|Publication number||US8005559 B2|
|Application number||US 11/861,624|
|Publication date||Aug 23, 2011|
|Priority date||Sep 26, 2007|
|Also published as||US20090082891|
|Publication number||11861624, 861624, US 8005559 B2, US 8005559B2, US-B2-8005559, US8005559 B2, US8005559B2|
|Inventors||Wei-Pai Tang, Robert A. Kisch|
|Original Assignee||The Boeing Company|
|Export Citation||BiBTeX, EndNote, RefMan|
|Patent Citations (16), Referenced by (1), Classifications (21), Legal Events (2)|
|External Links: USPTO, USPTO Assignment, Espacenet|
This application is related to U.S. patent application Ser. No. 11/269,905 filed Nov. 9, 2005; U.S. patent application Ser. No. 11/315,101 filed Dec. 23, 2005 and published as US-2007-0144676-A1 on Jun. 28, 2007; U.S. patent application Ser. No. 11/315,103, filed Dec. 23, 2005 and published as US-2007-0150087-A1 on Jun. 28, 2007; U.S. patent application Ser. No. 11/862,350 filed Sep. 12, 2007; and, U.S. patent application Ser. No. 11/859,125 filed Sep. 21, 2007, the entire disclosures of which are incorporated by reference herein.
This disclosure broadly relates to methods for fabricating composite structures, especially using automated material application machines, and deals more particularly with a method for optimizing machine loading in order to reduce the time required to complete a composite structure layup.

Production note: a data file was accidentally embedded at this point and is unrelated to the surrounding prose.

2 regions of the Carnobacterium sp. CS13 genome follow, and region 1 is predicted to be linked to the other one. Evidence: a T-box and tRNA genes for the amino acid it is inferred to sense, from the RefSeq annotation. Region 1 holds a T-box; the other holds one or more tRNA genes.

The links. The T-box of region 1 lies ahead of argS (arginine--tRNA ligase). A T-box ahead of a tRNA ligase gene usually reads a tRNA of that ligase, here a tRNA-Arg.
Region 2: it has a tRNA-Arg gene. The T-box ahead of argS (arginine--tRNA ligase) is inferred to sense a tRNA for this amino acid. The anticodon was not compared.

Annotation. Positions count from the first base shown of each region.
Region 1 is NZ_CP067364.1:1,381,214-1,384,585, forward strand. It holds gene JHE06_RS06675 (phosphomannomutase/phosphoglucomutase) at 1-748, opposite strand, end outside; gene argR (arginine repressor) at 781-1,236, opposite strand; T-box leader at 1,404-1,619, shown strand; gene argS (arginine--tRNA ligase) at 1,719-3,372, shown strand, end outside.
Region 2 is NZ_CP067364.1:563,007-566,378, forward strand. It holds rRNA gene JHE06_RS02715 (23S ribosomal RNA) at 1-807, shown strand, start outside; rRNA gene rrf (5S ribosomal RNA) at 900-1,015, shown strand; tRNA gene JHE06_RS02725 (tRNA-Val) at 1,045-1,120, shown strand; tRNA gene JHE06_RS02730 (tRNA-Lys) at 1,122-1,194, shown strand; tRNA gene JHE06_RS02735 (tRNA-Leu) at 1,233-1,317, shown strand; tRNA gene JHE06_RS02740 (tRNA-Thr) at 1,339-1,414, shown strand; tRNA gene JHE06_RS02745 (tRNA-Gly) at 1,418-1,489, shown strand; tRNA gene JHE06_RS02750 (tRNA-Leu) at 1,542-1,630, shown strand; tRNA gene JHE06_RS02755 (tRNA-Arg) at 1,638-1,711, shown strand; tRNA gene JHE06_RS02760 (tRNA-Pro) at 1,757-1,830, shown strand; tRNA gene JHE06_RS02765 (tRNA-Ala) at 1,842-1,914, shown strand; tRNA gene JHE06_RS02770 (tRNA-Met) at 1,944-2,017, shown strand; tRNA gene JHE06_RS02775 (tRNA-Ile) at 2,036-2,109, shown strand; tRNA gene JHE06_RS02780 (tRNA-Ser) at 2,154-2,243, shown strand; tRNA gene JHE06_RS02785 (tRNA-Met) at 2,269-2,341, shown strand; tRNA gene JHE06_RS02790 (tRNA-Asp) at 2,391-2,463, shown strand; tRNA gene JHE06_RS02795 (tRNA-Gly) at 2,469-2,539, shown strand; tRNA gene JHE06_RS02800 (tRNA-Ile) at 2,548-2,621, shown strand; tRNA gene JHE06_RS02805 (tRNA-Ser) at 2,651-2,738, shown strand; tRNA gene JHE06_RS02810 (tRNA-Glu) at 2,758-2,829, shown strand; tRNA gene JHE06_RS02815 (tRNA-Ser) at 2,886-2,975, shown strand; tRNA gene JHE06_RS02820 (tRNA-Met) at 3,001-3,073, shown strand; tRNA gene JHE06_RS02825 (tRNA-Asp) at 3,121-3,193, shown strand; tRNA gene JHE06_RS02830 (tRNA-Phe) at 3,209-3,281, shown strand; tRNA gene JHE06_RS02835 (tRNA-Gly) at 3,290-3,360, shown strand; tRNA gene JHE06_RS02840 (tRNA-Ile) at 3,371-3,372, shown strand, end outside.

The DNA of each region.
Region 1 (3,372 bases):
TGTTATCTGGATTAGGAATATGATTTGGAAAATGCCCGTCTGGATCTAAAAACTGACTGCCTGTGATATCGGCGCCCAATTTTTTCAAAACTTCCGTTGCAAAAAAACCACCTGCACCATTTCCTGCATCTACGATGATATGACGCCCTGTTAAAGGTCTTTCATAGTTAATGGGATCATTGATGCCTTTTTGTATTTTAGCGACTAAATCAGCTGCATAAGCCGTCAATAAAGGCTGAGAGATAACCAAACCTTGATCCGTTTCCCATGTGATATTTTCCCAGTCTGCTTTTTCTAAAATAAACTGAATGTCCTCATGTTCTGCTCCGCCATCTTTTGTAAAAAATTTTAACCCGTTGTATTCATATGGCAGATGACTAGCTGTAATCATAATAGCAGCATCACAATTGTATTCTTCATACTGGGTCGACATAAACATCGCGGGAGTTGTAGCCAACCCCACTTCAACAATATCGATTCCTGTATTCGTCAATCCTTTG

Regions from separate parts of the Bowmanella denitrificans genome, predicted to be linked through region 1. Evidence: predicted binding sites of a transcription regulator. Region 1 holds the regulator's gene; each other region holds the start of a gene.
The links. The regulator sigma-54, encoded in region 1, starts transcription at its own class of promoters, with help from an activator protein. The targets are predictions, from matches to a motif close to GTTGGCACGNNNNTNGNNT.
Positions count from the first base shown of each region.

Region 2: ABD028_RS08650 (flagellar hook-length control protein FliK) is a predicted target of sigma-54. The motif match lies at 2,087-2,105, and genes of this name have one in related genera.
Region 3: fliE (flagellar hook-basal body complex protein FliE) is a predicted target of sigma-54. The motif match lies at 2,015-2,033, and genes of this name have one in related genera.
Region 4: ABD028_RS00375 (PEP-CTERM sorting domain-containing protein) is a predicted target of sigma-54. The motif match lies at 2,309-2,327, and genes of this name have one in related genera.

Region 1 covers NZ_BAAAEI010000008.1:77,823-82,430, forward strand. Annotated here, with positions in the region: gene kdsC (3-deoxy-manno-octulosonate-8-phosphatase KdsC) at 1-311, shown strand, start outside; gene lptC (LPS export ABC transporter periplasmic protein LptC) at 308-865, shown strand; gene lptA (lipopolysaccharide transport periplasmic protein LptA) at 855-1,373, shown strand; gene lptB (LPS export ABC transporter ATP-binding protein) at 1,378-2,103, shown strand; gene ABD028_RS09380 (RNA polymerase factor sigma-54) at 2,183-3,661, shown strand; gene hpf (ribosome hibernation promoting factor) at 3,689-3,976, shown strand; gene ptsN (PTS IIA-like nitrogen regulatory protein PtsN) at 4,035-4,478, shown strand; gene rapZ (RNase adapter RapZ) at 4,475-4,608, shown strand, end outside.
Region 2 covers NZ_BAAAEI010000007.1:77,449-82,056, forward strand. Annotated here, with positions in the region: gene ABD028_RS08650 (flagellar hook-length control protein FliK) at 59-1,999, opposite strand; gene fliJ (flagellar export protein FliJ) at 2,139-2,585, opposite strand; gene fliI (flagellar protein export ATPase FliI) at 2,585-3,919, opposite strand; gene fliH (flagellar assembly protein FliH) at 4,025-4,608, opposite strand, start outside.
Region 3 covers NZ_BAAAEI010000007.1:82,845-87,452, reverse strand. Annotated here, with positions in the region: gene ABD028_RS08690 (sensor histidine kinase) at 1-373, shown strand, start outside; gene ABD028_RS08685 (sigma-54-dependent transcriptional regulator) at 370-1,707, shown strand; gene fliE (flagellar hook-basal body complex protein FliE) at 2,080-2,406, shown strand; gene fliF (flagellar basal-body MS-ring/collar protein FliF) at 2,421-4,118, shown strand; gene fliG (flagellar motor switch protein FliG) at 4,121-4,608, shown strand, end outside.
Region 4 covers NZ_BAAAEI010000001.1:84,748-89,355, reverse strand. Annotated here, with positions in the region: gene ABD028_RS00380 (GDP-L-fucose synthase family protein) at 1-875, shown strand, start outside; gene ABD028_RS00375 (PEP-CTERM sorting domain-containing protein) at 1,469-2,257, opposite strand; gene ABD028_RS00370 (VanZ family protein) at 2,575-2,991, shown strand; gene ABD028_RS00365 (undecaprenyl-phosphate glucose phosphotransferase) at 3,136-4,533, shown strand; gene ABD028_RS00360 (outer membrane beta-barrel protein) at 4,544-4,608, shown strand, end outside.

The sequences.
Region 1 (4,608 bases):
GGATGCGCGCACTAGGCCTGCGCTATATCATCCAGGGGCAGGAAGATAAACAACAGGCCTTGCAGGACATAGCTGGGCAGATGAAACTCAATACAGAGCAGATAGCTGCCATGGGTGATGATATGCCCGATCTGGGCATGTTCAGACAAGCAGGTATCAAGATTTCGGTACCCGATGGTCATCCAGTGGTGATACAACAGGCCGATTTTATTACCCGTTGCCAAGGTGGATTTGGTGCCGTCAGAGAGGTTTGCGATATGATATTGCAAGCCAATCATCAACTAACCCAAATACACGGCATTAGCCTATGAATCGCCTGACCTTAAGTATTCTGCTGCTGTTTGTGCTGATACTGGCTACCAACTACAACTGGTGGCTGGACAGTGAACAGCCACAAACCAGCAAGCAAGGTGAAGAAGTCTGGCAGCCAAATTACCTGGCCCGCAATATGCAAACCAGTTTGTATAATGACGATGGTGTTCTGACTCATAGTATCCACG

Composite parts and structures such as those used in the automotive, marine and aerospace industries may be fabricated using automated composite material application machines, such as composite tape lamination machines and composite fiber placement machines, all referred to herein tape laydown machines.
Tape laydown machines may employ single or multiple composite material application heads operated by NC (numerical control) or computer numerical control (CNC) controllers that control movement of the head as well as ancillary functions, including applying and cutting tape “on the fly”. In aerospace applications, these machines may be used to fabricate a wide variety of composite parts, such as flat spars, stringer charges, wing skins and fuselage barrel sections, to name a few.